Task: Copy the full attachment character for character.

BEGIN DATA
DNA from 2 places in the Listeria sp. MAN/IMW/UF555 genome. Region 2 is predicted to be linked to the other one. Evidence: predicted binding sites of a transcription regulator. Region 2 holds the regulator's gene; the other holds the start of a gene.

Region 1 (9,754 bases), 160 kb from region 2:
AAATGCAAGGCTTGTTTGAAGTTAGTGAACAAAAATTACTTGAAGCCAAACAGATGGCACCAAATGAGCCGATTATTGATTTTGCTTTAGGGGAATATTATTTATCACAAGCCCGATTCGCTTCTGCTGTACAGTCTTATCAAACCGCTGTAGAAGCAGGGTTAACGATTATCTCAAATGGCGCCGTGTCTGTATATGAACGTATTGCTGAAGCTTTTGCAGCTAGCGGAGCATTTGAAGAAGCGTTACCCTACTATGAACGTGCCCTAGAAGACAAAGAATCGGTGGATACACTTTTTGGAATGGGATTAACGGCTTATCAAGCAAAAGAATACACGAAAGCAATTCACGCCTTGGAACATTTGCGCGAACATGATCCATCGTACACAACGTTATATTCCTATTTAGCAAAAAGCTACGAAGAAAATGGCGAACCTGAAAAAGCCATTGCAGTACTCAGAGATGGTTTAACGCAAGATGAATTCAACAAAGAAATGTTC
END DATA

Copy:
DNA from 2 places in the Listeria sp. MAN/IMW/UF555 genome. Region 2 is predicted to be linked to the other one. Evidence: predicted binding sites of a transcription regulator. Region 2 holds the regulator's gene; the other holds the start of a gene.

Region 1 (9,754 bases), 160 kb from region 2:
AAATGCAAGGCTTGTTTGAAGTTAGTGAACAAAAATTACTTGAAGCCAAACAGATGGCACCAAATGAGCCGATTATTGATTTTGCTTTAGGGGAATATTATTTATCACAAGCCCGATTCGCTTCTGCTGTACAGTCTTATCAAACCGCTGTAGAAGCAGGGTTAACGATTATCTCAAATGGCGCCGTGTCTGTATATGAACGTATTGCTGAAGCTTTTGCAGCTAGCGGAGCATTTGAAGAAGCGTTACCCTACTATGAACGTGCCCTAGAAGACAAAGAATCGGTGGATACACTTTTTGGAATGGGATTAACGGCTTATCAAGCAAAAGAATACACGAAAGCAATTCACGCCTTGGAACATTTGCGCGAACATGATCCATCGTACACAACGTTATATTCCTATTTAGCAAAAAGCTACGAAGAAAATGGCGAACCTGAAAAAGCCATTGCAGTACTCAGAGATGGTTTAACGCAAGATGAATTCAACAAAGAAATGTTC